Seven recognised for engineering excellence at ICE South East England Awards

Demonstrating the transformative power of civil engineering.

It was a night celebrating civil engineering, with Brittany Harris (left) hosting and Safia Whitwham (right) winning
It was a night celebrating civil engineering, with Brittany Harris (left) hosting and Safia Whitwham (right) winning 'One to Watch'

Announced in front of 160 industry professionals, the ICE South East England Engineering Excellence Awards recognised five outstanding projects and two extraordinary individuals that have shown how engineers in the South East are transforming lives.

The event which took place at the Grand Brighton Hotel was hosted by Brittany Harris, co-founder of Qualis Flow and ICE Invisible Super hero – water woman.

Taking the highest honour of the evening was Balfour Beatty’s work on the M3 Junction 2-4a Smart Motorway. It was recognised as being the 'Greatest Contribution to South East England', as well as winning 'Best Infrastructure Project' and the 'Thames Valley Branch Award for Engineering Excellence'.

The project won for its' remarkable work upgrading the M3 including Woodlands Lane Bridge near Windlesham Village and its use of technology to improve the journeys’ of 130,000 commuters.

It was presented to the project team by Regional Chair, Stewart Biggs, and past ICE President and keynote speaker Professor Peter Hansford.

It was also a very successful night for Arup and London Gateway Port Ltd who both won two awards for their respective projects.

Arup’s Places Leisure Eastleigh, a new state of the art £28m leisure centre based in Hampshire won the award for 'Community Benefit and 'South Award for Engineering Excellence'.

With an ’excellent’ rating by BREEAM, the new community facility provides local employment. It will also tackle wider issues such as mental health, social isolation and community cohesion. through its inclusive design and exercise programme.

London Gateway Port Ltd received the award for 'Sustainability and Resilience' and the 'Brassey Award (Kent and East Sussex) for Engineering Excellence' for Salt Fleet Flats - a new intertidal mudflat habitat in North Kent.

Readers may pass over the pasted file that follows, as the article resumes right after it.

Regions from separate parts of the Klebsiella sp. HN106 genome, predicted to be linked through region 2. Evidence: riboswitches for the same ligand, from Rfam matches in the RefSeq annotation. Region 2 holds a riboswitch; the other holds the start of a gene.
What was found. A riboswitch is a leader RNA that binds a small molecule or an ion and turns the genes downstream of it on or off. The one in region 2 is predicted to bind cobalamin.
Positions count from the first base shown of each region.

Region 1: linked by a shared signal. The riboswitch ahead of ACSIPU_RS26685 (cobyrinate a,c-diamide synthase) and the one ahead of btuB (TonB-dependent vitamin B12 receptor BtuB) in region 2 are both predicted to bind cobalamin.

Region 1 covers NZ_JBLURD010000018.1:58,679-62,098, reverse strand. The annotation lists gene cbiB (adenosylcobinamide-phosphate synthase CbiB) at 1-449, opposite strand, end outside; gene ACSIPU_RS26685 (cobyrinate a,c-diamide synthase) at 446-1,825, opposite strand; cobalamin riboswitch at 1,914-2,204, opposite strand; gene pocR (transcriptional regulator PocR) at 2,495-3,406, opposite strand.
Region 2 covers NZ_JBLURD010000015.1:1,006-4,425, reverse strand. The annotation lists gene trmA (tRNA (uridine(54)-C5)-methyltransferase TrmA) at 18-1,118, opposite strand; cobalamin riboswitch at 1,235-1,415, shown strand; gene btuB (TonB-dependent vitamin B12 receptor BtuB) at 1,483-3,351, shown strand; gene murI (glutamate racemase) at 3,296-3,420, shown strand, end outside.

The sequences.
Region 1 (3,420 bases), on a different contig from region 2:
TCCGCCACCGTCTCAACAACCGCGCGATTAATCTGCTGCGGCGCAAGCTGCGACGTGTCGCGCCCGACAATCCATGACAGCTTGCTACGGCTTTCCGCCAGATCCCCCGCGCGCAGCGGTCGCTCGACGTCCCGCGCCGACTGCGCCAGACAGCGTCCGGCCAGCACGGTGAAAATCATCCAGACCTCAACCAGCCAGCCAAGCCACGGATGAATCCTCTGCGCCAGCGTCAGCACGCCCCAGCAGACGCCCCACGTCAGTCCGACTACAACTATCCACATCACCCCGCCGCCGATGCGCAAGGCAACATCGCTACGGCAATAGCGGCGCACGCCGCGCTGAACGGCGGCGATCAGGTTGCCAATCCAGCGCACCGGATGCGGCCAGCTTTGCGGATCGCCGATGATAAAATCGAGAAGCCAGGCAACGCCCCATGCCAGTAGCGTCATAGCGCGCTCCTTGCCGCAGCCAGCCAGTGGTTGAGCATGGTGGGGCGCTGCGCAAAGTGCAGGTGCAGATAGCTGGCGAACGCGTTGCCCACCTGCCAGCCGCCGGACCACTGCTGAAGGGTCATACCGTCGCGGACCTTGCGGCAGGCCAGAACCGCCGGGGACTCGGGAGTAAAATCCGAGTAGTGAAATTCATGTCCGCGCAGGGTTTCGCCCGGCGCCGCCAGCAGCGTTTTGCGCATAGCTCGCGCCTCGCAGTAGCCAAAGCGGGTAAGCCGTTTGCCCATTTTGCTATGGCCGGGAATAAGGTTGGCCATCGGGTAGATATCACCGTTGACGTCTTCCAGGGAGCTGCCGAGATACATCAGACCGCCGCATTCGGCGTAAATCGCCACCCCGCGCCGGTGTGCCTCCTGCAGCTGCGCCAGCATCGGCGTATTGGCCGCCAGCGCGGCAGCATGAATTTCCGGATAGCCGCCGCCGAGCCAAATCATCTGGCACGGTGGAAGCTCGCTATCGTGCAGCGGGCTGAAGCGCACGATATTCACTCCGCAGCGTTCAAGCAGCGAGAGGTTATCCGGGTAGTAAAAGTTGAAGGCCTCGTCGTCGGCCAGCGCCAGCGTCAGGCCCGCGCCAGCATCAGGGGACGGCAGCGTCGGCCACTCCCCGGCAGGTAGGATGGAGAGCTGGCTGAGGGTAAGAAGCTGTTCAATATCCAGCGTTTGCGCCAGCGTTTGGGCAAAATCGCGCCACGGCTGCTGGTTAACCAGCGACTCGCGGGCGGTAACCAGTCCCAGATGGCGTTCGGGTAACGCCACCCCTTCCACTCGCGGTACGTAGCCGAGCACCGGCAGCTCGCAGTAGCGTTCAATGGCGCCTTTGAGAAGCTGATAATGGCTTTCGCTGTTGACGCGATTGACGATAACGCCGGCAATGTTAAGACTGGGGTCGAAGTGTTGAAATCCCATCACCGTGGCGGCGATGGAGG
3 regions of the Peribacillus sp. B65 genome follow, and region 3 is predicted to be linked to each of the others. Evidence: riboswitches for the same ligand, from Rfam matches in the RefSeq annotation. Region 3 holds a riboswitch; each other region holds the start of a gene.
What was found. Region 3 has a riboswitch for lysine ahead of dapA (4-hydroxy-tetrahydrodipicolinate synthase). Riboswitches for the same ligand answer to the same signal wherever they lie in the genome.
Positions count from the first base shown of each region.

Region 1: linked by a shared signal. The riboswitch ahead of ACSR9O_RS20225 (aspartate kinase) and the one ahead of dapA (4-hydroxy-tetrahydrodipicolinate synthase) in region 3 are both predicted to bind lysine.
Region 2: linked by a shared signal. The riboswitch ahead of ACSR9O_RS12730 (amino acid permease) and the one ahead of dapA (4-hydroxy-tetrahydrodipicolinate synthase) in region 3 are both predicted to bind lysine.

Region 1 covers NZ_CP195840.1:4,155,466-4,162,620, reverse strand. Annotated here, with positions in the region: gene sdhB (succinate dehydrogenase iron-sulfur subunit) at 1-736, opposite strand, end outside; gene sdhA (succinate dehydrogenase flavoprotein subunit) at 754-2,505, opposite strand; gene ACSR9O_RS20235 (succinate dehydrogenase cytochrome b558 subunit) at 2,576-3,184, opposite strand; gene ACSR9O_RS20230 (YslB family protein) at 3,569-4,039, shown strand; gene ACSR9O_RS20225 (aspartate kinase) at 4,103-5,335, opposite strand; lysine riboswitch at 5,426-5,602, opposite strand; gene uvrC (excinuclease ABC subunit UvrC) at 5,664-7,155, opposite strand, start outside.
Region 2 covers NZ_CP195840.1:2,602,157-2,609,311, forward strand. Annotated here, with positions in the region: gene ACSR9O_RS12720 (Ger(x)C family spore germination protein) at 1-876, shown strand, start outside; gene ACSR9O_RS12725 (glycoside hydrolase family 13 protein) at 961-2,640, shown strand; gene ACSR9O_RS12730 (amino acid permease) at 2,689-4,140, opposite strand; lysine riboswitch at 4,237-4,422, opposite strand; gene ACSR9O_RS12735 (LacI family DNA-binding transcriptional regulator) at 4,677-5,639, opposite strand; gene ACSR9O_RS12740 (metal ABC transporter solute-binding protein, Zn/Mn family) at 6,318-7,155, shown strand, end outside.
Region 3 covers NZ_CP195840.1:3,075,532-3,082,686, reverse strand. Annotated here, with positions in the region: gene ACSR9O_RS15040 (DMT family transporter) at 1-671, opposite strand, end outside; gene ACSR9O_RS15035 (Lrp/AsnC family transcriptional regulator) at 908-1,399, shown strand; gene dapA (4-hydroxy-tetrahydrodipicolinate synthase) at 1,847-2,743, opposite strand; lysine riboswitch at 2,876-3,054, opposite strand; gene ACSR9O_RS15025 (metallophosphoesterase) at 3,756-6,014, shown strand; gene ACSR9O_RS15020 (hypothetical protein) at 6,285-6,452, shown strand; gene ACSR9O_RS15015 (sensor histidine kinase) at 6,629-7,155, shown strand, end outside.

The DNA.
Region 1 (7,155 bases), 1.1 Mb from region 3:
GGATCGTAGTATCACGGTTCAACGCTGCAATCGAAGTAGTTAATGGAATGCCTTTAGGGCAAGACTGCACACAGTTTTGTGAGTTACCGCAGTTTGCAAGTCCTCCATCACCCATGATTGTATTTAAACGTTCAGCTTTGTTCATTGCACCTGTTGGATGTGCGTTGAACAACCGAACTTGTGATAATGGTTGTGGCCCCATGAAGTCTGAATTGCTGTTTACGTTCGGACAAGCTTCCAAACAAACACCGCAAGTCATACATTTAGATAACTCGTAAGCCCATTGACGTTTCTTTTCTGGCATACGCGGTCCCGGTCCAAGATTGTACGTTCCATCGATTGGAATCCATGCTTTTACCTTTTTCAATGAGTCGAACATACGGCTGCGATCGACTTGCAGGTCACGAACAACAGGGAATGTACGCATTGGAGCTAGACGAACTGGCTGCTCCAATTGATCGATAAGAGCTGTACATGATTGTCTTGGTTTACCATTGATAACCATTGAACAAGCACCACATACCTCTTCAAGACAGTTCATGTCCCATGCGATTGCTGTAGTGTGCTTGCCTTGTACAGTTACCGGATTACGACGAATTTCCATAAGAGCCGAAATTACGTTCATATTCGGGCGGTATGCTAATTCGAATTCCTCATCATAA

The habitat was created on grazing land by reducing the ground level, using the material arising to create a new 2.4km-long flood defence embankment and breaching the existing flood defence to allow the site to be flooded.

Horsey Cycleway scheme –Tollgate and St Anthony’s Cycleway Bridges, submitted by Life Span Structure was highly commended by the judges in the 'Best Infrastructure Project' category for creativity in the design and manufacture of essential bridges for the new cycle routes.

Showcasing the talent of engineers from South East England on the international stage was the APM Terminals Medport Tanger – Morocco by AECOM, which was awarded the 'Engineered in South East England Award'.

This project is stated to be the most technologically advanced terminals in the world and the first automated container terminal in Africa. The APM Terminals project received the award for raising the profile of South East maritime engineering globally.

New to this year was the 'ICE South East England People’s Choice Award'. This award was opened to public vote to choose the project they felt had delivered the most benefit to the community.

Close to 2000 people voted in the competition to crown BAM/Network Rail Multi-Functional Framework as the inaugural winner.

BAM is delivering Network Rail's five year South East Multifunctional Framework which includes major station upgrades without closing to the public and avoiding disruption to services.

At the heart of delivering infrastructure are talented engineers in the region and two individuals that have excelled this year, were rewarded for going above and beyond.

In a new category, Safia Whitwham of Osborne was awarded the 'One to Watch for Young Professionals' award. This was for her adoption of new technology, pushing forward diversity and encouraging the next generation with a storybook-style presentation for primary school children, which she developed herself.

Also embracing the ICE 200 mission and proudly inspiring young people into engineering, Dr John Eckhart was recognised for his passion as a STEM Ambassador.

Receiving the Steve Tebb Award for 'Individual Excellence in Schools Outreach', John has engaged primary and secondary school students with engineering. John says he was lucky to have a career that was useful to society and now enjoys passing on his enthusiasm to the next generation.

Congratulations to all the winners and all the shortlisted entries. These awards have shown how engineers from South East England are working on life-changing projects not only in the region but around the world too.

Find out more about the winning projects

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